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The Hunt for the Suspect in the Supreme Court’s Opinion Leak is Fully On

The Federal Bureau of Investigation can no longer be trusted to investigate crimes — even devastating leaks that sabotage the nation’s highest court. The Department of Justice can no longer be trusted to deliver “justice,” except as a mockery to Americans’ constitutional rights. The corporate news media can no longer be trusted to provide credible information in the interest of preserving the country’s most venerated institutions.

Thus, Americans are taking it upon themselves to hunt down any suspects who undertook the extreme, unprecedented act of leaking Supreme Court documents pertaining to some of the most divisive cases and subject the culprits to further scrutiny.

On Monday night, an unprecedented leak of a preliminary majority opinion that would strike down the abortion cases Roe v. Wade and Planned Parenthood v. Casey was aired in the beltway insider publication Politico.

The article was authored by Josh Gerstein and Alexander Ward, who claimed to have “received a copy of the draft opinion from a person familiar with the court’s proceedings in the Mississippi case along with other details supporting the authenticity of the document.”

The document leak was accompanied by the mobilization of protesters around the Supreme Court, whose police officers erected barricades to keep out the fomenting mob. The Democratic National Committee dispatched fundraising emails — as if right on cue. The entire imbroglio smacked of a sophisticated operation to penetrate one of the most secretive bodies in the world and expose its inner workings for crude political fodder.

One of the prime candidates for a leak at the Supreme Court is “the wise Latina” Justice Sonia Sotomayor. Republican strategist Matt Wolking explained why Sotomayor’s office is suspect and one potential linkage.

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“A person called Amit Jain clerks for Supreme Court Justice Sonia Sotomayor,” Wolking notes. “As a Yale student, Jain blasted Yale for supporting Brett Kavanaugh’s nomination. Jain was quoted in a 2017 Politico piece by Josh Gerstein. Today, Gerstein published the draft SCOTUS opinion on Roe.”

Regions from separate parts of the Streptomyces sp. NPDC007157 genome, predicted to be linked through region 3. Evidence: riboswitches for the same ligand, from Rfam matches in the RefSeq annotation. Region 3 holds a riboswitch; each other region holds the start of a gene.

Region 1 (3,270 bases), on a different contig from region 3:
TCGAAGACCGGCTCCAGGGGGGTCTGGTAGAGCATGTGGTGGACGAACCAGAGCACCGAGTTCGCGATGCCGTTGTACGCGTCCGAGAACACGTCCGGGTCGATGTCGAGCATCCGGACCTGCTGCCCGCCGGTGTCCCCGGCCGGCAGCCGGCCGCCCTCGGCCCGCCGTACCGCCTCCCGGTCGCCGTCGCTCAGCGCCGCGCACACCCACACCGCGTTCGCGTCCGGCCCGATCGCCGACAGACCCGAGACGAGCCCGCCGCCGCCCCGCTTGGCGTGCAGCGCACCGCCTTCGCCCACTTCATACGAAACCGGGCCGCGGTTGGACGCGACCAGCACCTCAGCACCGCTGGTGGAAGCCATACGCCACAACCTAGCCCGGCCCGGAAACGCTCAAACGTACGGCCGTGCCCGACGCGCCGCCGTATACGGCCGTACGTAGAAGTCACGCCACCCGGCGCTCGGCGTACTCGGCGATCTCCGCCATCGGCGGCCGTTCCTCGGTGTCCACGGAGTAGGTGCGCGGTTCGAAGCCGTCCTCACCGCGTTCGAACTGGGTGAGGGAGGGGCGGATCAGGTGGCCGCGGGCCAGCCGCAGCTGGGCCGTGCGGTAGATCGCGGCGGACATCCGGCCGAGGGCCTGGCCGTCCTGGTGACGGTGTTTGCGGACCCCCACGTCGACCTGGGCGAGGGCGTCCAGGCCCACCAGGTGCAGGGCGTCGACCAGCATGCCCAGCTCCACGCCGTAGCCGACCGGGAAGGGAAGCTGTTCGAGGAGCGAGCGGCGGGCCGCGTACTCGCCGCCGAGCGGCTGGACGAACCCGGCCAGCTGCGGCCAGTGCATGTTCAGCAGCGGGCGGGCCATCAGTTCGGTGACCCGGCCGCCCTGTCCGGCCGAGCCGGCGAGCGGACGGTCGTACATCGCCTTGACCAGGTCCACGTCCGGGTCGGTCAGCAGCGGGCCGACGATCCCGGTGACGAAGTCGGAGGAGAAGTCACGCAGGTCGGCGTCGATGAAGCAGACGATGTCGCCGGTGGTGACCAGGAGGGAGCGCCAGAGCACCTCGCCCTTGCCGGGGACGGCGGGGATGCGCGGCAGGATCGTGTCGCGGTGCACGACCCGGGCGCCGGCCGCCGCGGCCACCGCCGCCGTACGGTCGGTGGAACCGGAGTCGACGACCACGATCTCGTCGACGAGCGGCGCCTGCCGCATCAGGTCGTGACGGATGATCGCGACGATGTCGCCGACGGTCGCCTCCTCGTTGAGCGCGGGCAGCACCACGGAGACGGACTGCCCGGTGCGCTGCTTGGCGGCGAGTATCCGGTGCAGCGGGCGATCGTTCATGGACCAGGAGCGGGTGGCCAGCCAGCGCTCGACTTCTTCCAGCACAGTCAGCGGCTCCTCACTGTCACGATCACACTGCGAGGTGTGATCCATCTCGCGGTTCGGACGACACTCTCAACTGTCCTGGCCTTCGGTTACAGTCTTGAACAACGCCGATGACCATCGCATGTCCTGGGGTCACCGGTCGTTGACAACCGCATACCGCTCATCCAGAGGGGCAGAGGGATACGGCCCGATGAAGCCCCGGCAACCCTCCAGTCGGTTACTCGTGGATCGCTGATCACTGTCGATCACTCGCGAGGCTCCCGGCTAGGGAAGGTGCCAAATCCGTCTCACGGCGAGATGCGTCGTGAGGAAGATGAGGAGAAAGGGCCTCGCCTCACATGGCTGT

This is obviously not definitive proof. However, this would not be the first time Sotomayor’s office would be at the center of controversy surrounding an ostensible Supreme Court leak, albeit nothing of the magnitude of a preliminary majority opinion striking down Roe.

“If it is proven that Sotomayor’s office was behind the leak — and that’s still an if — it wouldn’t be the first time this year her office appeared to be behind a political leak,” he added. It involved a kerfuffle over Sotomayor’s alleged demand that all justices wear a mask.

“Now, though, the situation had changed with the omicron surge, and according to court sources, Sotomayor did not feel safe in close proximity to people who were unmasked,” NPR claimed based on an inside source. “Chief Justice John Roberts, understanding that, in some form asked the other justices to mask up.”

“They all did,” NPR continued. “Except Gorsuch, who, as it happens, sits next to Sotomayor on the bench. His continued refusal since then has also meant that Sotomayor has not attended the justices’ weekly conference in person, joining instead by telephone.”

“On Wednesday, Sotomayor and Gorsuch issued a statement saying that she did not ask him to wear a mask,” the report added. “NPR’s report did not say that she did. Then, the chief justice issued a statement saying he ‘did not request Justice Gorsuch or any other justice to wear a mask on the bench.’ The NPR report said the chief justice’s ask to the justices had come ‘in some form.’ NPR stands by its reporting.”

The surreal episode suggests there is a radical mole familiar with Sotomayor on the court who feels compelled to defend the justice and her decisions. It was disturbing foreshadowing for the Supreme Court leak on Monday.

However, there is an alternative explanation being floated that would exonerate all of the clerks, while once again displaying the insecurity of the nation’s data infrastructure: A hack. It should be noted, first of all, that the documents were photoscanned and not in digital ready format.

“Hack of the Supreme Court’s email must be presumed, even if that turns out to be inaccurate after a full investigation,” Mike Cernovich argued. “This is far too important an issue to speculate that it was a leak. Immediate Special Counsel appointment, unlimited budget.”

Whether it is a hack or a leak from a partisan clerk, the American people should be able to rely on its premier law enforcement agencies to vigorously seek out the suspects with the aim to prosecute to the fullest extent of the law. But knowing the political inclinations of the Biden administration, there is no reason to believe  the federal government will seriously hold anyone accountable for this inexcusable breach of the nation’s once-esteemed court.

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OPINION: This article contains commentary which reflects the author's opinion.